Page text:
In fact, the dead leaves cause a loss of adhesion between the rails and the wheels of the trains, mainly due to the transformation of the leaves as the trains pass. The transformed material causes a loss of adhesion between the wheel and the rail that lengthens the braking distances. This phenomenon, which alters the timetable of trains, causes delays and other inconvenience to passengers and economic losses to operators.
Get started with scientific publications
The prior art will consist of multiple queries using a search engine. We recommend starting with an investigation of scientific publications (which are usually richer and more explicit than patent sources). In our example, this scan begins with a combination of keywords such as "wheel," "rail," "leaves," "adhesion," which will return posts on these topics. Interesting publications are saved.
Identify keywords and draw a mind map
The first results of these consultations will also allow to identify other useful keywords to deepen the topic: "friction", "adhesion enhancer", "adhesion coefficient", and will gradually raise research topics that we will have to structure (we recommend using a mental map): ways to restore adhesion, study of the "black layer" that is formed when the wheels crush the fallen leaves , cleaning techniques of the layers of leaves (by laser heating, by projection of substances, by air jet, etc.). ) As consultations progress, knowledge is deepened, structured, new publications are saved and added in the right place on the mind map.
Finding interesting patents
In a second step, the most interesting queries are exploited with patent data sources. Also, in addition to identifying interesting patents in the field, they help to better understand the ecosystem. In our case, a very rich university (and, to a lesser extent, industrial) ecosystem has appeared in Europe (Great Britain, Germany, Ukraine, the Netherlands, Italy, ...), in Asia (China, South Korea, Japan) and in North America (United States, Canada).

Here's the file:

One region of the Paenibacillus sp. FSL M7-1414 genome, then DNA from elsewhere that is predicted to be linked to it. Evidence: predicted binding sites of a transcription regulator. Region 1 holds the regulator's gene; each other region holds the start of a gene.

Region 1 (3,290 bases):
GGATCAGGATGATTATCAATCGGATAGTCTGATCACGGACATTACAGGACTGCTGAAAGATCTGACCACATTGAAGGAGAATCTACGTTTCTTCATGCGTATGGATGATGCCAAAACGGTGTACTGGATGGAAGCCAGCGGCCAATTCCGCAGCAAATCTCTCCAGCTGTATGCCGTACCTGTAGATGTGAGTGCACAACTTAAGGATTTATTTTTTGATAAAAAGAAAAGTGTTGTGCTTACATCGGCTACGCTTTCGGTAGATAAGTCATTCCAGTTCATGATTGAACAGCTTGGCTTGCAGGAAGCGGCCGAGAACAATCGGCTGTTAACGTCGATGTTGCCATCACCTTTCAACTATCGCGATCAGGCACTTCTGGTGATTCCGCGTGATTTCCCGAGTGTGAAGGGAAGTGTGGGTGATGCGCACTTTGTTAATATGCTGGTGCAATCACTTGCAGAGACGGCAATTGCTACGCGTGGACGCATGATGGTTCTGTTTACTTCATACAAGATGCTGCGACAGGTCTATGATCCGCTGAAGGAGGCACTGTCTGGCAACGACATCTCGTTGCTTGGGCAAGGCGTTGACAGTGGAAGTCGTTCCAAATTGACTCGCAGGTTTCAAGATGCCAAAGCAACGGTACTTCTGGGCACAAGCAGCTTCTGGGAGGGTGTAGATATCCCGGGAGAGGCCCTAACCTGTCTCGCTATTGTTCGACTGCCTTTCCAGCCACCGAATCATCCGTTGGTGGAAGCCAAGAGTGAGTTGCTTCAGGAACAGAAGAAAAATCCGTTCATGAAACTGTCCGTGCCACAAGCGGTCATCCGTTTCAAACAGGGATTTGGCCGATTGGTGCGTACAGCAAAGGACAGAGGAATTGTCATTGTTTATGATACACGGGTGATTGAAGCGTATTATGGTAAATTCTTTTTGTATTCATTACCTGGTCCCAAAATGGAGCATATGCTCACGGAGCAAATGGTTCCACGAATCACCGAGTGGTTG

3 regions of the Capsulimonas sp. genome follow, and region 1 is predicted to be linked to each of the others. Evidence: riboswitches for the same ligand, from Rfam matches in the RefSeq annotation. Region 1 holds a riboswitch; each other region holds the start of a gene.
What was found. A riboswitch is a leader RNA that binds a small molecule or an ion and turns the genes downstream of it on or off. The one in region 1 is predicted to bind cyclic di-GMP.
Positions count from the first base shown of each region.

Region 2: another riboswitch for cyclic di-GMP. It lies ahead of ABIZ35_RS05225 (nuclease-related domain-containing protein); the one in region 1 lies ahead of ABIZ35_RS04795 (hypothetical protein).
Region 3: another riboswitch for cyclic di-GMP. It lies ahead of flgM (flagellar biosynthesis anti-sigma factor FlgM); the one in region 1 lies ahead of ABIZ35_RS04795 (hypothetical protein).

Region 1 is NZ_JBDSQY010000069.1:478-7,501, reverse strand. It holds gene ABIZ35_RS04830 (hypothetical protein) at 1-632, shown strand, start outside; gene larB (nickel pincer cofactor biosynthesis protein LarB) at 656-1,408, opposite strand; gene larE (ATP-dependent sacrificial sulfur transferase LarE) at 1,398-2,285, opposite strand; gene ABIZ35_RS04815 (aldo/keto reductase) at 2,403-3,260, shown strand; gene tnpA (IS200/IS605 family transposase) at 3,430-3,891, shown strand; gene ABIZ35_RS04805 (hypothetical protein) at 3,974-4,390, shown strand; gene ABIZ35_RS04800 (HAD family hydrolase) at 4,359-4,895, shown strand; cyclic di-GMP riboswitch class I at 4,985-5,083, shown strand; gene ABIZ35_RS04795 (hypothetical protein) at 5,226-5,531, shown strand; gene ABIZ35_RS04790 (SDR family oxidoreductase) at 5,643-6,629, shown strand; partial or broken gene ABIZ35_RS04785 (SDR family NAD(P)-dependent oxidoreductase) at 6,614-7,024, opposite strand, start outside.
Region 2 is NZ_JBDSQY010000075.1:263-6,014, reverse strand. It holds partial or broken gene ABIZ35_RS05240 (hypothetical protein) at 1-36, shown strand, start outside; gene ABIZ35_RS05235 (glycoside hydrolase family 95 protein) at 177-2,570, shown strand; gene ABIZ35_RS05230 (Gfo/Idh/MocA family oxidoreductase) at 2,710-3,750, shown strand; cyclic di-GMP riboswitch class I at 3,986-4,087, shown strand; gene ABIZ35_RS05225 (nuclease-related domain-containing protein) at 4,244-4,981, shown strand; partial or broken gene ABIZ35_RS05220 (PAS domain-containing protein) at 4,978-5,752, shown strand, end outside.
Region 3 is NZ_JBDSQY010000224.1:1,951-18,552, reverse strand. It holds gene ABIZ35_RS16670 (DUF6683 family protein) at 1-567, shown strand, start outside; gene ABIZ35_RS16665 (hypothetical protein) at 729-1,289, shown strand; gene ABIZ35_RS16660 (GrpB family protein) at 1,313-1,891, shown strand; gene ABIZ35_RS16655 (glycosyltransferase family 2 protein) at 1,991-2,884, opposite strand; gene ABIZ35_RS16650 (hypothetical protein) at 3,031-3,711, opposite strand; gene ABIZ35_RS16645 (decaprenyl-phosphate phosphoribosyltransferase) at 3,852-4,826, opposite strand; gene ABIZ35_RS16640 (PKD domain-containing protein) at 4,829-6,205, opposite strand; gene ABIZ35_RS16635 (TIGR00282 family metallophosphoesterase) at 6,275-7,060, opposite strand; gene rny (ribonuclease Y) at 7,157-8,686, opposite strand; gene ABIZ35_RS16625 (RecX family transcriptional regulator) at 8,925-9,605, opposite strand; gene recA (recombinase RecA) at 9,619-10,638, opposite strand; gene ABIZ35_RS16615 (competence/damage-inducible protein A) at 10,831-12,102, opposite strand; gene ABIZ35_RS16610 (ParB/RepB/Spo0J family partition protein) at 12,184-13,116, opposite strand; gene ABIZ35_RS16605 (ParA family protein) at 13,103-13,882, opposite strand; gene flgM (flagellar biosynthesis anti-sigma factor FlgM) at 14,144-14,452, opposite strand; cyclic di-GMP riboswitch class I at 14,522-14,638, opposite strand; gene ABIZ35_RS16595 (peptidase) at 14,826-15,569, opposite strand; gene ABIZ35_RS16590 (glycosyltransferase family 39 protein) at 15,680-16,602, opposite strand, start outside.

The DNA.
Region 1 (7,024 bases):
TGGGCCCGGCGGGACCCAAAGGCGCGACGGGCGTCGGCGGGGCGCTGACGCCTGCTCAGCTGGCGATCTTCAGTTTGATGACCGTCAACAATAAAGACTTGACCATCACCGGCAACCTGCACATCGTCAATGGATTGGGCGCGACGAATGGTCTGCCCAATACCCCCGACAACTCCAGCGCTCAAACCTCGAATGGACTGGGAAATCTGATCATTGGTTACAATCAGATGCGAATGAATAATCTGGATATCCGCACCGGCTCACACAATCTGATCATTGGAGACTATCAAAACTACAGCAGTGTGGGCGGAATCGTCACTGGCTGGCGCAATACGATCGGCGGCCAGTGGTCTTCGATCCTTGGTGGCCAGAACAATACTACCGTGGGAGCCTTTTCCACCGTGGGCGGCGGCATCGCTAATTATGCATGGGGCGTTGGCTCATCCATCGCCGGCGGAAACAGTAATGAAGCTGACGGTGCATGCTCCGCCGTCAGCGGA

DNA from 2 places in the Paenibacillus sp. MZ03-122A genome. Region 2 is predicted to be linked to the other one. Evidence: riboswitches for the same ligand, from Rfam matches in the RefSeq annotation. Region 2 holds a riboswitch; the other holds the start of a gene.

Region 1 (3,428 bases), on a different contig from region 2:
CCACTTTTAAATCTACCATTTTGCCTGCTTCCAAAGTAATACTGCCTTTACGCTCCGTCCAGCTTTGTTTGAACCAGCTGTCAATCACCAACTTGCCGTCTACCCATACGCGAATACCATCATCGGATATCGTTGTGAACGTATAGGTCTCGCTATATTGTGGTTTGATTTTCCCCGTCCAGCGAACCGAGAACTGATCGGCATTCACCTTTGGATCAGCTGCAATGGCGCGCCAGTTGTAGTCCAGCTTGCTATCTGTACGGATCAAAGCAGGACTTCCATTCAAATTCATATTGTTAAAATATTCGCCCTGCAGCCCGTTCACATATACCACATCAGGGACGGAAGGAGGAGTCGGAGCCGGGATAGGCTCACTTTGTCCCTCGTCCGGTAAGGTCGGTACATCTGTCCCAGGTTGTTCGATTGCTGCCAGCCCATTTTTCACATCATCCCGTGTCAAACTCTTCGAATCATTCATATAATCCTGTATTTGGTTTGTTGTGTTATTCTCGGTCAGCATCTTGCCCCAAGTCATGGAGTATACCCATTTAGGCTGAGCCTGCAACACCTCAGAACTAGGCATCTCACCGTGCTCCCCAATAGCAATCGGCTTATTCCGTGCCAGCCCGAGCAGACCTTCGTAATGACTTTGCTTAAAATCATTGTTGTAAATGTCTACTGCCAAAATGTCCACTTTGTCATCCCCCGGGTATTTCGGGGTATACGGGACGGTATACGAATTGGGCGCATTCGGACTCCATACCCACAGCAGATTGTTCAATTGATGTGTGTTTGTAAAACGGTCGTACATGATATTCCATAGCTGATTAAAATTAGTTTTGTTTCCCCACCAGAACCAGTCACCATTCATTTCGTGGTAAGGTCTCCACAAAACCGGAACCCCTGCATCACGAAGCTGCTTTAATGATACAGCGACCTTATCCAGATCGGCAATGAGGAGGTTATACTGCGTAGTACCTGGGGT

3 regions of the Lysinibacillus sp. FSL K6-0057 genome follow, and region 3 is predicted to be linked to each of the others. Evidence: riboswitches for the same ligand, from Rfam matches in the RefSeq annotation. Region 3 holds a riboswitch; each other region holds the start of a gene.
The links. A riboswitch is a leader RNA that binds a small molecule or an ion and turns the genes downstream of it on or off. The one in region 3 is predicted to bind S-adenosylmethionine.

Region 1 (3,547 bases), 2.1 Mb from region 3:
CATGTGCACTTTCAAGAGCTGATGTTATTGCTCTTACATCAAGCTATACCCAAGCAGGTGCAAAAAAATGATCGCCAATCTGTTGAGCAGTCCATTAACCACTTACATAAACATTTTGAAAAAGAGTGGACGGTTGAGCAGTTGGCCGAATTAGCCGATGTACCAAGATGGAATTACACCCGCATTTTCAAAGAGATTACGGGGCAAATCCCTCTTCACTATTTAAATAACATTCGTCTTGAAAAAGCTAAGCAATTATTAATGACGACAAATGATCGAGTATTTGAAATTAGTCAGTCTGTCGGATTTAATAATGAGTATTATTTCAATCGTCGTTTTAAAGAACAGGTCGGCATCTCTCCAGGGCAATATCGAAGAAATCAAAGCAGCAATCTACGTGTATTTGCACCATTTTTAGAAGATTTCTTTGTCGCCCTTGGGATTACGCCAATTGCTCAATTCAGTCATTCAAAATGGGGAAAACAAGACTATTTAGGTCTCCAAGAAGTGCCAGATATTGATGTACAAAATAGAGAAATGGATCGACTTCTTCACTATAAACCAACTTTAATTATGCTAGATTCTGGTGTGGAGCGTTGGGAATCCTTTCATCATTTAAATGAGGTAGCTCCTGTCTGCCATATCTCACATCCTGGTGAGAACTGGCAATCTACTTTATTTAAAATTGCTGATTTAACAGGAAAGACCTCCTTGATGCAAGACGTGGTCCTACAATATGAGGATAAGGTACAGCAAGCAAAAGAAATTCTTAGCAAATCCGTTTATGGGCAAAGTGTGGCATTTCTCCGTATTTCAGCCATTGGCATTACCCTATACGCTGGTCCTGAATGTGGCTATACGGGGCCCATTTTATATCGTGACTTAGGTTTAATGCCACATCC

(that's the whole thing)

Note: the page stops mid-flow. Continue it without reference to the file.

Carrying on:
Contact with experts: a specific approach
Finally, to complete the state of the art, the industrial company decided to contact a number of university groups. It has the advantage of offering the possibility of talking to specialists in the field who can update the state of the art with the most recent and even unpublished data from the research. Even through a conversation of less than an hour, it is possible to identify important points or project into the future, which a purely bibliographic search allows only in a very limited way. It's like going to an annual conference and interviewing the world's most famous experts!
Contacting experts: asking the right questions
One final point. In any case, before contacting an expert to perfect a state of the art, you have to ask yourself "why would I spend time on my subject?". In our case on dead leaves, a large company was at the origin of the question and many experts are interested in a dialogue that can lead to collaboration. But there are other possible options: a simple exchange of information, the possibility of launching a joint project, remuneration, etc.
Masías (2008), presents below the following general recommendations.
Stop reading. Make an initial selection of bibliography (10-20 articles, depending on the research problem) and limit yourself to it for a while. Don't keep looking for new articles all the time, or you'll never finish your thesis.
Spend time analyzing and not summarizing. A mere summary of 10-20 articles is not a SoTA. There are computer programs that can summarize any article for you, automatically and much faster than you can. Your summaries become a SoTA only when you relate the SoTA documents to your own analysis of the problem.
You always have to give credit! Not giving credence to the research of others is also called plagiarism.
For the most advanced writers: It is always a good practice to document your methodology for making the study of the state of the art. This means that you must document how you searched for literature, which literature you included and which you excluded, how you did your analysis, etc.
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You may also be interested in: Justification of the Investigation
Masías Núñez, R. (2008). Grave words, rebellious words: lexicon of social science research. Bogotá: Universidad de Los Andes, Facultad de Ciencias Sociales, Departamento de Ciencia Política, CESO, Ediciones Uniandes.
Létourneau, J., & Amaya, J. A. (2007). The toolbox of the young researcher: a guide to intellectual work. Medellín: La Carreta Editores.
Páramo Bernal, P. F. (2013). Research in social sciences: epistemological discussions. Bogotá: Universidad Piloto de Colombia.